Wednesday, January 16, 2008

I'm sorry?

It usually starts out with someone asking with sympathy and concern showing on their face, "How are the boys doing (with homeschooling)?" I need to explain that the implication is, how are the boys doing with not having any social interaction, being held hostage by two needy and controlling parents, and not actually having any challenging academics provided to them?

My question to them is, "How is your child doing having to function within the dysfunction of the classroom, not getting to interact with their siblings and parents other than at a rushed dinnertime so they can get started on homework, not having the freedom to decide when to do school work and when to have fun, and not being able to work ahead in their favorite subjects at school because that would screw up the teacher's lesson plans for the year?"

I find that when they ask, they really are wanting to hear all of the gory details of our failings at trying to educate our children at home and how we plan to enroll them into a regular classroom setting as soon as possible.

They don't want to hear that our 8th grader, who, when tested in math, tested low and was placed in a 7th grade level math book and that he just finished his 7th grade math with an 89% average and has begun his 8th grade math with the intention of finishing by the end of the school year. They don't want to hear about his week long road trip with his dad and grandpa to see his Uncle Randy, our plans for week long vacations in February and then again in May.

They don't want to hear about us taking the day to go down to Olympia to let our legislatures know about how much we enjoy and value our homeschooling experience. They don't want to hear about how some days we all sleep in until 10:30 because we were just "tired". They don't want to hear about the workshops that the boys will attend at the University of Washington in March.

They don't want to hear about our older son participation in the Missoula Children's Theater production of Robin Hood and how it does not impact his ability to "do school". They don't want to hear that both boys are playing and enjoying basketball. They don't want to hear that the boys are not required to take the WASL because of their "part-time" status through Washington Virtual Academy. They don't want to hear about the boys' participation in a computer animation class at the local community college. They don't want to hear about our younger son's participation in a writers group which then inspired him to begin another writer's group with his other friends. Did I mention that they are going to each publish books and invite friends and family members to a book signing?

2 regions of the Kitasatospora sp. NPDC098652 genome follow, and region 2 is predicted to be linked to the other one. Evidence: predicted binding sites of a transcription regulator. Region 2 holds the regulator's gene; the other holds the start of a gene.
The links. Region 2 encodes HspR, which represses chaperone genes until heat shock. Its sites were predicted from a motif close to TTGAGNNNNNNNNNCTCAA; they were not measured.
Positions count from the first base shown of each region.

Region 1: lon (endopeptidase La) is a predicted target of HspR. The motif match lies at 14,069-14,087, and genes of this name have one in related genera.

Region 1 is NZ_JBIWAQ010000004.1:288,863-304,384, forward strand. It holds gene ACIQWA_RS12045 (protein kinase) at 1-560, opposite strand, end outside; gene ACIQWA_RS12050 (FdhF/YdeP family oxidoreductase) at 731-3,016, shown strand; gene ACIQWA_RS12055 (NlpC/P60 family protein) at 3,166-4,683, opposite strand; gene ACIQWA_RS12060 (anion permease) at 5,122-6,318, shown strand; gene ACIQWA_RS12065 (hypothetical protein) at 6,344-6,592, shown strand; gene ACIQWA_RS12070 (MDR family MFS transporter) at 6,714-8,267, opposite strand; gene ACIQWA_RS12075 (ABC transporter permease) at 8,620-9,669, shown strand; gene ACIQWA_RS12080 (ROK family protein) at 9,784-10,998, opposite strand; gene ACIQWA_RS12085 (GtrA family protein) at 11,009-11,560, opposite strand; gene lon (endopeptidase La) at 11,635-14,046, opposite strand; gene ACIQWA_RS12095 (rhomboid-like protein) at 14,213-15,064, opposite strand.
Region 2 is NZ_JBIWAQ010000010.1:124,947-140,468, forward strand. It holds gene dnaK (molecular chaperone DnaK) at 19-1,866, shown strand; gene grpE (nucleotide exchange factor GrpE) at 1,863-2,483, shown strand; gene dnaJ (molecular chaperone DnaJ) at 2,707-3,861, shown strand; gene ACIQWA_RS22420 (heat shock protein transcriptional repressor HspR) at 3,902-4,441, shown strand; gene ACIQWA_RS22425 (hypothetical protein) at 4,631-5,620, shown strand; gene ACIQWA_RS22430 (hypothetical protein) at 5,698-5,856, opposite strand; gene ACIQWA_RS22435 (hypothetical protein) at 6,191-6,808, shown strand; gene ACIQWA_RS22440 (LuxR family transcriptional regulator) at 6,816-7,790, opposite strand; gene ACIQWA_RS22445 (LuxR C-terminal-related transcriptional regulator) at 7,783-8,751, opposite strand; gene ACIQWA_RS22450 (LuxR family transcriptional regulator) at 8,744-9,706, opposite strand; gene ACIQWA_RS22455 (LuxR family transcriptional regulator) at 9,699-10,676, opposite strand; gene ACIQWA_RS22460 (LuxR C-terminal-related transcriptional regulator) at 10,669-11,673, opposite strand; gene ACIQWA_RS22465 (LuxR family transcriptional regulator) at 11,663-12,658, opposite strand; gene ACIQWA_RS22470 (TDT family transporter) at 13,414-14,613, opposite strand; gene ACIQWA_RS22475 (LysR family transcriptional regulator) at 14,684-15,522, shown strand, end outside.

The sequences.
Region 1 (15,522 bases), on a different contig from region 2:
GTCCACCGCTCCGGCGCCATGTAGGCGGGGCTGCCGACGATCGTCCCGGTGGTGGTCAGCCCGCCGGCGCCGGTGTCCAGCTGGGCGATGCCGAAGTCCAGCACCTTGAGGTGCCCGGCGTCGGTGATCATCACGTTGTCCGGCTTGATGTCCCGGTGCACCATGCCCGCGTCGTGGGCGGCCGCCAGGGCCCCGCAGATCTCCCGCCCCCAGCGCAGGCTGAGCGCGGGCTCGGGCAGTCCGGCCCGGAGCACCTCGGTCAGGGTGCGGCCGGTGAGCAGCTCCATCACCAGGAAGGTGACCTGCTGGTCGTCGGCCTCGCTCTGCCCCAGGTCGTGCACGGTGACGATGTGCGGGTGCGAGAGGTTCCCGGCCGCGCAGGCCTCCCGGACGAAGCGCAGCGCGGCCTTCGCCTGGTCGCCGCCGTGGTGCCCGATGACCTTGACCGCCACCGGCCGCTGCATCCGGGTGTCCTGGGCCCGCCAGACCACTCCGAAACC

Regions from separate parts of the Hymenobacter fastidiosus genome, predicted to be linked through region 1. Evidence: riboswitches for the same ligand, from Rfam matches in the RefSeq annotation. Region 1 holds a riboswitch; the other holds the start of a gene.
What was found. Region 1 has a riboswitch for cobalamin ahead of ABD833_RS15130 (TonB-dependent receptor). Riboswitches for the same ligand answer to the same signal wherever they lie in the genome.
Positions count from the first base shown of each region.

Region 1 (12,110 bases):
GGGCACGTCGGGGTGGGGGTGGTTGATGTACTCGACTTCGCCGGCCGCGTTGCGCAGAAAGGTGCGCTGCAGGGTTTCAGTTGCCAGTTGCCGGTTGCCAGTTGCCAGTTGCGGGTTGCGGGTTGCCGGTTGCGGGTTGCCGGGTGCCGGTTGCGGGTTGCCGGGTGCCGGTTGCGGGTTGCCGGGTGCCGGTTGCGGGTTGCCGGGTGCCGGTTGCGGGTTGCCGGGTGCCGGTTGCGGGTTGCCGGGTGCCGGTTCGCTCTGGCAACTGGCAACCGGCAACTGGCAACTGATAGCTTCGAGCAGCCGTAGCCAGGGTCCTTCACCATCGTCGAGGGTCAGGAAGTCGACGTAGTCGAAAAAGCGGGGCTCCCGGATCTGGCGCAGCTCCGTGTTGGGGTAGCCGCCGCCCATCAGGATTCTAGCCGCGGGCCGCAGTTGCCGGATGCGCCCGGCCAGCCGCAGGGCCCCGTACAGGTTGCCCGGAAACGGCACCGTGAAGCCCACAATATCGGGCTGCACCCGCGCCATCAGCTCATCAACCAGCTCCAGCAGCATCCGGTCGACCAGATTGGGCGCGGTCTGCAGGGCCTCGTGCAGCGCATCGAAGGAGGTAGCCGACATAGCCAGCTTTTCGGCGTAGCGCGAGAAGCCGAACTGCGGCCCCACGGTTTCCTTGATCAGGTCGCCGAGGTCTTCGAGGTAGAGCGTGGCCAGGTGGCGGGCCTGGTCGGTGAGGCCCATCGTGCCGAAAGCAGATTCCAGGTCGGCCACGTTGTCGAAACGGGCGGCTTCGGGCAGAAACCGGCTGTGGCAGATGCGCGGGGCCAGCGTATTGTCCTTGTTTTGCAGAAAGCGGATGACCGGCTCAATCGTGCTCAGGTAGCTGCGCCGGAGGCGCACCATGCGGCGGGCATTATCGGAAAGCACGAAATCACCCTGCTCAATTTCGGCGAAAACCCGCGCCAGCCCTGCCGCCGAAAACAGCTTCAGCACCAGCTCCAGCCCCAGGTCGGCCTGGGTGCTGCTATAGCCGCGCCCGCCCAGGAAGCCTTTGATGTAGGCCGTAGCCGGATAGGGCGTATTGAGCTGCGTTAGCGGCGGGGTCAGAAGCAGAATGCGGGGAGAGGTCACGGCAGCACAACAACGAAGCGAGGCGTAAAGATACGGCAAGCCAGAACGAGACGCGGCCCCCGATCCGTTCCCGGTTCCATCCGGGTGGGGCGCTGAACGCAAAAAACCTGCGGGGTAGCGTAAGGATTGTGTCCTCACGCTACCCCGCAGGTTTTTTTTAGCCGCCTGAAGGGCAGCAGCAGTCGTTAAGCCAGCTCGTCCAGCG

They certainly don't want to hear about Tim doing his schoolwork on a Sunday so he can go snowboarding on a Monday with his Uncle Johnny up at Mt. Baker, repeatedly, and not have to worry about "making" his work up. They don't want to hear about the songs they've learned and composed on the guitar with their dad and uncle.

After all that, I'm fairly certain that they don't want to hear us say that we actually like homeschooling. That it provides our family freedom, flexibility, and fun. As a mother and a former teacher I know that the education that my children were receiving at a private school was compromised at times by what was going on in the classroom, the teacher's mindset, and the pressures we felt with our different schedules that we faced as a family. There were times when teachers told us that although they were sorry, there was not any flexibility on due dates for various assignments, they were unable to review materials in class just because your child had not mastered it, or that they could not prevent your child's grades from being negatively impacted by unexpected absences (vacations, roadtrips, and educational outings) at various times of the year. They were sorry but if they made exceptions for one then they'd have to make exceptions for everyone...we had little was not our it is...and we love it! What can I say, I'm sorry?

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Nathan's Native American Button Blanket

Nathan's Native American Button Blanket
Eagle patterned button blanket designed for beauty and warmth. To see more pictures of how he made this click on the picture above.

Rick Miller - Bohemian Rhapsody